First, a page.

MEQUON -- Blake Anderson rarely finds the rough on a golf course. His life, however, has been anything but smooth sailing. And yet, he has found a way to succeed and make an impact.
"It's amazing where I am, and I should definitely be proud of that. I just take in every moment. I'm happy to be here, and if I hit a bad shot, I hit a bad shot. There's always another shot to come," Anderson said.
Blake Anderson just graduated from Homestead High School. The future finance major at Creighton University was a solid contributor to the Homestead Highlanders golf team that finished 9th at the state boys golf tournament in Madison.
But that doesn't begin to tell his story -- one of the most inspiring at state in years -- maybe ever.
"I was born with bilateral radial clubbed hands. It's something that I've learned to live with because I was born with them, and I think that's really my biggest advantage in life -- that I've been born with them and I know how to use them and adapt to everything. I think golf is a very good example of how I've learned to adapt," Anderson said.
To say that Blake Anderson is downplaying his physical challenges is an understatement, but this humble young man wouldn't have it any other way. He was born with VATER Syndrome.
"It's an acronym for a collection of congenital birth defects. His radius bones in both of his forearms were not developed, and along that track, thumbs did not develop either," Julie Anderson, Blake's mom said.
Anderson had 12 surgeries before he was six months old. His index fingers were transplanted to become thumbs. He had a clubbed foot, and when he was 13, he had spinal fusion surgery.
Before that, Anderson couldn't roll over in bed.
One year later, he was back playing golf.
"Knowing what his deficits were at birth, we didn't know what the future held and wondered about little things that we saw our two older kids doing, like riding a bike, tying their shoes, working on the computer, picking up a pencil. Blake has been able to do every one of those things and so much more. He's always found a way to adapt," Julie Anderson said.
Anderson adapted to a grip and golf swing that works for him, and to people who give him weird looks?
"I actually didn't notice too many at the state tournament, which I thought was kind of surprising, but I guess I kind of wowed them when I got off the first tee good and kept moving around the course," Anderson said.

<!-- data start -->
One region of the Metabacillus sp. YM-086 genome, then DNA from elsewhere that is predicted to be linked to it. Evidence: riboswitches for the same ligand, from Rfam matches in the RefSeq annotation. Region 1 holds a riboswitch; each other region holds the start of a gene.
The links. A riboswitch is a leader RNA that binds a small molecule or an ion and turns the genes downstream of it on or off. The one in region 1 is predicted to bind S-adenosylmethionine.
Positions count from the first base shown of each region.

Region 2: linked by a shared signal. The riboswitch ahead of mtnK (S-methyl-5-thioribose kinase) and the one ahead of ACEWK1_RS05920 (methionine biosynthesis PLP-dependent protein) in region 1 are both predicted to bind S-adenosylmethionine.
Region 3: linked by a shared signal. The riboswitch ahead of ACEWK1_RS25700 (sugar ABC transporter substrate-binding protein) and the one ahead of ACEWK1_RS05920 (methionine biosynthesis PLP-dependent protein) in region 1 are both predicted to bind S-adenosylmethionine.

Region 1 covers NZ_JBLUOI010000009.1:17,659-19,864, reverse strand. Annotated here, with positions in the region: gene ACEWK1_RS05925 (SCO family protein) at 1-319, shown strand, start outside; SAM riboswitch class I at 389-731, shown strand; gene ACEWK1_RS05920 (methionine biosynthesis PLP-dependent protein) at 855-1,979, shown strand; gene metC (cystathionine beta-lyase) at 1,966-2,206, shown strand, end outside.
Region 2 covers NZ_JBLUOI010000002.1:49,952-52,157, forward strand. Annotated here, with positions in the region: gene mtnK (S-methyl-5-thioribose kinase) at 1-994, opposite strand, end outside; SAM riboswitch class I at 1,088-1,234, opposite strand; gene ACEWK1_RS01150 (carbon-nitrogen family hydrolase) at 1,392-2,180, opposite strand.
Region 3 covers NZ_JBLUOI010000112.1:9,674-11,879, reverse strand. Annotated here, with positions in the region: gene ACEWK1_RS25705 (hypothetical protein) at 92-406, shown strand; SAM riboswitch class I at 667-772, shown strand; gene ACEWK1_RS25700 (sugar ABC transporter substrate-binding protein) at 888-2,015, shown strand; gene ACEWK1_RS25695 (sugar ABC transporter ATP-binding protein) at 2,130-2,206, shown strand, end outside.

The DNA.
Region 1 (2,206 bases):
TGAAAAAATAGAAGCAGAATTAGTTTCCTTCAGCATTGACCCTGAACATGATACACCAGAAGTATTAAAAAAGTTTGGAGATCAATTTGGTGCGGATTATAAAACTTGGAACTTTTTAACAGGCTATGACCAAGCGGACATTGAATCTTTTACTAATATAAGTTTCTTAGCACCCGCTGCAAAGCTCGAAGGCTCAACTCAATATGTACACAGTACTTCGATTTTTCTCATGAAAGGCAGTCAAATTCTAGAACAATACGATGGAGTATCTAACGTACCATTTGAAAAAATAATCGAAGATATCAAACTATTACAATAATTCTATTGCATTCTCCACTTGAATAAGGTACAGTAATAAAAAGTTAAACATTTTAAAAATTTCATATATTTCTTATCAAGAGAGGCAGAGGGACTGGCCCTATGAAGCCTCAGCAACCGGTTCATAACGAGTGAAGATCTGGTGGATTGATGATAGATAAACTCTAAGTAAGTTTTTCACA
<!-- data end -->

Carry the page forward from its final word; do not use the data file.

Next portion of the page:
"Everything that he does has impacted our program throughout our conference. How many kids and coaches have come up to me -- I'm sure they've gone up to Blake and thanked him for what he has done," Steve O'Brien, Homestead Highlanders head varsity boys golf coach said.
"Throughout this year, I've gotten a lot of compliments and a lot of remarks from spectators that have been walking around with the groups that I've been playing in. They're just like, 'wow! It's amazing that you're out here doing what you are,' and it's great just being a competitor," Anderson said.
"I mean, Blake is unbelievable. If I ever need any inspiration, he's always that guy that can give it to me because everything he does is absolutely incredible. There's no excuses for anybody else when you spend as much time as you do with Blake because he never complains about anything. He just goes out and gets the job done -- always with a smile on his face," Charlie Maleki said.
"Getting on varsity this year didn't just happen. I put in a lot of work and really stuck to my game and got better, and really, that's what I hope to inspire in people -- that whatever you want to do, you can," Anderson said.
Hard work, plus a positive attitude have helped Anderson swing through obstacles and succeed. The message he wants to share relates to the sport that gives him so much satisfaction.
"You can never think you're out of it. That's not saying that you're going to dunk your next shot in the hole and make a birdie on the hole. There's just so many things that always can happen, and there's always a new day," Anderson said.
Golf isn't Anderson's only passion. He also loves curling.